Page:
Now, the new man has the same faculties of a man as the old man has. He has eyes, and by these eyes he sees Jesus; he has ears, and with those ears he hears the gospel of salvation and drinks in the precious sound; he has lips, and with these lips he blesses God; he has a tongue, and with his tongue he praises the name of the Lord, speaks of the glory of his kingdom, and talks of his power; or if a minister, instructs, comforts, admonishes, or warns the church of God; he has hands which are open to bestow liberally on the poor and needy; and he has feet which are swift to walk, yes, to run at times, in the way of God's commandments when he has enlarged his heart.

Thus the old man employs every member in the service of sin, and the new man employs every member in the service of God. Now, as when we are under the influence of the old man, we do, or at least we are tempted to do, what he may suggest, so when we are under the influence of the new man, then we gladly do what he inclines us to do according to the will and word of God.

B. But we have in our text a blessed description of what the new man is. Of course you know it is the spirit which is born of the Spirit, the new man of grace, that is meant by the term, and that he is called new as being of a newer birth than the old man, and as coming also from him who said– "Behold, I make all things new." The possession of this new nature is the chief evidence of our saving interest in Christ; for "if any man has not the Spirit of Christ he is none of his," and "if any man be in Christ he is a new creature."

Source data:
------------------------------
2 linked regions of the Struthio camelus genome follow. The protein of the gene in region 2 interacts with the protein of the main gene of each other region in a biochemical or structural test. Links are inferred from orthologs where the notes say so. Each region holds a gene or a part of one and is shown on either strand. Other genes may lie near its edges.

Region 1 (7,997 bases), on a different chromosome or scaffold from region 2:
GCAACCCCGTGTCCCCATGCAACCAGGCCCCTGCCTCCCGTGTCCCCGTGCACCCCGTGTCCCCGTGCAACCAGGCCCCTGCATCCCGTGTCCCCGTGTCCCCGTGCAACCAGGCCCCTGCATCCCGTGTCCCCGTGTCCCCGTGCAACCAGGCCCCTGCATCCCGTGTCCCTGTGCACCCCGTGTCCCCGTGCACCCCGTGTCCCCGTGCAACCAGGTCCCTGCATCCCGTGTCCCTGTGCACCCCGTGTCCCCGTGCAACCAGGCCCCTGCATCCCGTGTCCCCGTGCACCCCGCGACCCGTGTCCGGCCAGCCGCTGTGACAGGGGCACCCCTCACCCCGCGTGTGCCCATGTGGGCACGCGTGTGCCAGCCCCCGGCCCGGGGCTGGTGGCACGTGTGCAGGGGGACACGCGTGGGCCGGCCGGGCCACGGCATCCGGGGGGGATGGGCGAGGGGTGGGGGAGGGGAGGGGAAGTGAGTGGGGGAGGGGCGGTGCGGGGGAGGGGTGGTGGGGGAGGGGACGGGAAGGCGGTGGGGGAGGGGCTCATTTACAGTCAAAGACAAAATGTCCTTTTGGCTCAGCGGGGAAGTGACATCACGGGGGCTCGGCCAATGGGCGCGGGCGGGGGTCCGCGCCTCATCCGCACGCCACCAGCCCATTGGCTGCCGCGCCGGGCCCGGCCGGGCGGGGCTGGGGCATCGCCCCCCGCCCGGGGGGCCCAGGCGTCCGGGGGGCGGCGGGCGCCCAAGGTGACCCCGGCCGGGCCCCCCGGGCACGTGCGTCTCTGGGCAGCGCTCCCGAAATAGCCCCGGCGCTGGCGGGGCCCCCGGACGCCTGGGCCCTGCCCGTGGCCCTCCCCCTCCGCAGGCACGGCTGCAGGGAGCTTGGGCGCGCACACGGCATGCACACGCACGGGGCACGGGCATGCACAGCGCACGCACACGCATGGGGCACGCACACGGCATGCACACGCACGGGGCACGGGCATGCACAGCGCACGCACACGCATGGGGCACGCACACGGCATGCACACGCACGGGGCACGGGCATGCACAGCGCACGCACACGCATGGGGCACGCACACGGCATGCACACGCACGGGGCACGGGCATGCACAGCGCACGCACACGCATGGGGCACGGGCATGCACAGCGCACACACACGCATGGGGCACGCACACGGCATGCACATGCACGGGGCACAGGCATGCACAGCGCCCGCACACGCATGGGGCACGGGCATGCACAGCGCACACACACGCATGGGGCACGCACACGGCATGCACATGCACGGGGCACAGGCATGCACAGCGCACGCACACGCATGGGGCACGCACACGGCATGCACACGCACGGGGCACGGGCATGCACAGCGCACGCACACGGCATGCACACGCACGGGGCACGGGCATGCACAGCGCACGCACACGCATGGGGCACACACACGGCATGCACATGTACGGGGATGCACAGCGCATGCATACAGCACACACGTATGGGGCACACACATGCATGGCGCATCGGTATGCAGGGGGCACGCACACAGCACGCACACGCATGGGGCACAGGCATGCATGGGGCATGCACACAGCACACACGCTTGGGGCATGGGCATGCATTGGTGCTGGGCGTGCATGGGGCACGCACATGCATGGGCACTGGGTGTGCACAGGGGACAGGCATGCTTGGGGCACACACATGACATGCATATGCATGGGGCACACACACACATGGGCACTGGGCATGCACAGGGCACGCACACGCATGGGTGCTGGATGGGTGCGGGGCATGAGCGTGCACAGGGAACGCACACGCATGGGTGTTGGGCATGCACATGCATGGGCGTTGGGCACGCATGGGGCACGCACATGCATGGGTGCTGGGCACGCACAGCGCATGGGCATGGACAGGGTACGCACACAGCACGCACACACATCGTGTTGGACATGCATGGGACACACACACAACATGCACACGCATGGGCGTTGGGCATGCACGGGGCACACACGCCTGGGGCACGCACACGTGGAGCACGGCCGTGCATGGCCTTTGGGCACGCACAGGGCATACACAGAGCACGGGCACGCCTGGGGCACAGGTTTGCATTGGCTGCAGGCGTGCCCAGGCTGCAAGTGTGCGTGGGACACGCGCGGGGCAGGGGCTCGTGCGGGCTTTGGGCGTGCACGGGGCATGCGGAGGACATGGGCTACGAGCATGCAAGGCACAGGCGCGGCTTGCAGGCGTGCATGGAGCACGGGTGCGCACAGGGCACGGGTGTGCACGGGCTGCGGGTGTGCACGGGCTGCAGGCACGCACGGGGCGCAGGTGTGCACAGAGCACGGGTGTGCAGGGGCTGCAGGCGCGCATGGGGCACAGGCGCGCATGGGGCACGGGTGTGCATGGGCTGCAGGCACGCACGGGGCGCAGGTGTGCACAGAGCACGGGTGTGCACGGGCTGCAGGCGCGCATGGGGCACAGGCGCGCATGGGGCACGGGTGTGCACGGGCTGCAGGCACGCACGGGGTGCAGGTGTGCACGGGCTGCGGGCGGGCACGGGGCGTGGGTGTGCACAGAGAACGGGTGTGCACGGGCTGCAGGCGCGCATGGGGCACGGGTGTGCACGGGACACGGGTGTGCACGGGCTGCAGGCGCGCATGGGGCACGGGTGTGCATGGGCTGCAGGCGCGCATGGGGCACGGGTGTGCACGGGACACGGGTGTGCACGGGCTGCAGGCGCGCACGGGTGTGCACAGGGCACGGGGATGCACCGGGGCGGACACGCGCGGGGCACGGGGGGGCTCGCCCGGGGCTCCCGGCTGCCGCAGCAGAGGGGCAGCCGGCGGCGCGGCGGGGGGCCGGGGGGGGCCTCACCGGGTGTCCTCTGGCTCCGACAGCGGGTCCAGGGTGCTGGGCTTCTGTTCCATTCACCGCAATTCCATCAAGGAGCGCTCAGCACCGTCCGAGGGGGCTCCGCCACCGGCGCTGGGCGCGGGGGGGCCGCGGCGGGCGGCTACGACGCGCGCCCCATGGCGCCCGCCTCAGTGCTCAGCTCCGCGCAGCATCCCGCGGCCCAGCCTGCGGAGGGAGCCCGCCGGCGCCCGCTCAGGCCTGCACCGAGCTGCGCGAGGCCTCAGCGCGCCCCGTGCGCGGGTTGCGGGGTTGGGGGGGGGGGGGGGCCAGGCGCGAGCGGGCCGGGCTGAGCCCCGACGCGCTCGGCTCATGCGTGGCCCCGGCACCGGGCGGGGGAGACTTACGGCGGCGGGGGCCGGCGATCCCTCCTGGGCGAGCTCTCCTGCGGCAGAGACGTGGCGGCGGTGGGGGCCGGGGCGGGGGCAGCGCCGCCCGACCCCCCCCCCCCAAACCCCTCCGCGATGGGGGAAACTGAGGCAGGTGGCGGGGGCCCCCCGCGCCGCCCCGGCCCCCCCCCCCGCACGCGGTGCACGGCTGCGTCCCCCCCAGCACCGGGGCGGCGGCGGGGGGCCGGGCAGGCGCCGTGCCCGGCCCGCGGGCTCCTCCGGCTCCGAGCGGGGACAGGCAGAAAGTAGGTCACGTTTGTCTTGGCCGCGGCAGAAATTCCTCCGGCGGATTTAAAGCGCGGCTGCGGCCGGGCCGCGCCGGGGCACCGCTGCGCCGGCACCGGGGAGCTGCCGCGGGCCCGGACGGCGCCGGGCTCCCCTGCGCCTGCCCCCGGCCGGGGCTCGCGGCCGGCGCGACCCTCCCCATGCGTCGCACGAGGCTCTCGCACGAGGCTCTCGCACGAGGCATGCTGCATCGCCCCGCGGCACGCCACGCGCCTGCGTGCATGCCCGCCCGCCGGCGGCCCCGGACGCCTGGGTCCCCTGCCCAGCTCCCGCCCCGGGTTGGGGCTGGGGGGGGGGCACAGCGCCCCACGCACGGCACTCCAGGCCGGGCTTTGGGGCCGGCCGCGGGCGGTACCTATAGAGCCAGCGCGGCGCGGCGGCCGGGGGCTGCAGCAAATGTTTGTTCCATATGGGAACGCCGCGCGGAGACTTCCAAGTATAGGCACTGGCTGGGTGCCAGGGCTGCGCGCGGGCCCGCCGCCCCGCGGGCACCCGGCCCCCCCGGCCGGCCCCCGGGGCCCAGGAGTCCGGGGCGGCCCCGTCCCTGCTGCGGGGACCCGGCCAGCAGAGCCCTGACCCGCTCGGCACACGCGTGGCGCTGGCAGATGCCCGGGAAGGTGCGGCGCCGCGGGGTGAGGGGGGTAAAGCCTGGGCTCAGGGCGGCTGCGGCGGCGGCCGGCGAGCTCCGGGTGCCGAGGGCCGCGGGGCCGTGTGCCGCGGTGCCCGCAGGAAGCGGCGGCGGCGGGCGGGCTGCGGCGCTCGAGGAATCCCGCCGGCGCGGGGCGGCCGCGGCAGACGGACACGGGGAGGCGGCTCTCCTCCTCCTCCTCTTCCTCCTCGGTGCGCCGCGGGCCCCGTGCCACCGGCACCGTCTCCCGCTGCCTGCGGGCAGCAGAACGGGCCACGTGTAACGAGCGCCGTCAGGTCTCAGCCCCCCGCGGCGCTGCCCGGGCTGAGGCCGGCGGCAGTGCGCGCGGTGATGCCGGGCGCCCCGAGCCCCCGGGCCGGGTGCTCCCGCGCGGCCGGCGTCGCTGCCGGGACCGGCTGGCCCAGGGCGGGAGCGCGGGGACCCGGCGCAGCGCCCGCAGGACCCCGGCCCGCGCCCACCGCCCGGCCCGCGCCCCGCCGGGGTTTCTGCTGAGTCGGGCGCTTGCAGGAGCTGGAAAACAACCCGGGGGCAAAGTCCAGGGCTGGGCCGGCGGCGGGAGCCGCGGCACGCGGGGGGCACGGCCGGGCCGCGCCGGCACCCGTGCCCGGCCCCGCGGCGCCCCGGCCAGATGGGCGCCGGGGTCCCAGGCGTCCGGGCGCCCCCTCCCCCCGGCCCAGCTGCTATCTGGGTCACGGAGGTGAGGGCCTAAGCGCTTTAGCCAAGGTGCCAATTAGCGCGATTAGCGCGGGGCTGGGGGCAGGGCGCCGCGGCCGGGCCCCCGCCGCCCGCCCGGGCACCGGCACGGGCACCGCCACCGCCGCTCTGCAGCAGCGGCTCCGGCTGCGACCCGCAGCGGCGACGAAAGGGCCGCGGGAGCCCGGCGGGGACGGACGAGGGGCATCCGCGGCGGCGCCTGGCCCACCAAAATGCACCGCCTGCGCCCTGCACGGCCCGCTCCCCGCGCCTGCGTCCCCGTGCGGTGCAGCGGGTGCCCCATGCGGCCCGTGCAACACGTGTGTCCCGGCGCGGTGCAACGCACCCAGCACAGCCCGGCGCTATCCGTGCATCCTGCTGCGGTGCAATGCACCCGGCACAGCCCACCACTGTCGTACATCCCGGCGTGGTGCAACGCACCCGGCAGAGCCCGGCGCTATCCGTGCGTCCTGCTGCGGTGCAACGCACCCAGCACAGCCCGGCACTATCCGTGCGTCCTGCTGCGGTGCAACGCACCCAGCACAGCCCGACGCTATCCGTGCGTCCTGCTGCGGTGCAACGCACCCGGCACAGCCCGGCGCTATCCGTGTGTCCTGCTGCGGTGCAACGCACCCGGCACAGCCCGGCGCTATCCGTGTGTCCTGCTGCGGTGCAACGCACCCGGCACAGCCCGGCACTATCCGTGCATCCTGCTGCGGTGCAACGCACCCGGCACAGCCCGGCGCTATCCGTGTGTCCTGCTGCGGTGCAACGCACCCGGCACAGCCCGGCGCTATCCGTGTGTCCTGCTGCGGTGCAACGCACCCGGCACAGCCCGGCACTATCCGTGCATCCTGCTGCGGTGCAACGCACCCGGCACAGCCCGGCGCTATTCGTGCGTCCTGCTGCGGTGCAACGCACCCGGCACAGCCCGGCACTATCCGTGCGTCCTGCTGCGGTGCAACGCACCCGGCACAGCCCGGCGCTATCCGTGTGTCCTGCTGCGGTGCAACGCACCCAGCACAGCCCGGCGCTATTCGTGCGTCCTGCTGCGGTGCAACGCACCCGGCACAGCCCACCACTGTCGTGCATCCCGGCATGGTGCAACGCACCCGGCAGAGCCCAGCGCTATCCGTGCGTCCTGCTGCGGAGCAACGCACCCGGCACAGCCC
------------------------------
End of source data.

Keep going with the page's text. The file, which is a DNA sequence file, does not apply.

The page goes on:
1. But he is young as well as new; for as the old man is always old, so the new man is always young. He has, therefore, all the vigor of youth, the feelings of youth, the tenderness, the susceptibility, the impressibility of youth, and all that is lovely in youth. As the old man is a picture of depraved old age, so the new man has every feature that we admire in the young; everything that is tender and teachable, impressible and affectionate, warm, active, and vigorous. All we admire in youth is seen in the new man; all we loathe in depraved old age we see in the old man. And, indeed, he must be a beautiful man, not only from his youth and freshness, tenderness and vigor, his strong arm, his manly bearing, his modest, yet firm look; but he is supernaturally beautiful as being God's own creation, for you will observe that he is not born, but created. God himself created him by the power of his Spirit in the day of regeneration.

2. There is, therefore, another reason why he is so beautiful. He is created after the image of God. We find the apostle speaking in almost similar language (Col. 3:10)– "And have put on the new man, which is renewed in knowledge after the image of him who created him." When God first created man, he created him in his own image, after his own likeness. That image was lost by sin; but that it might not be wholly lost, lost forever, God creates in his people a new man, after his own image and his own likeness. So that man is restored and placed upon a higher pinnacle than that from which he fell; for he is put into possession of a new man which is created by the power of God, after the very image and likeness of God, in righteousness and true holiness.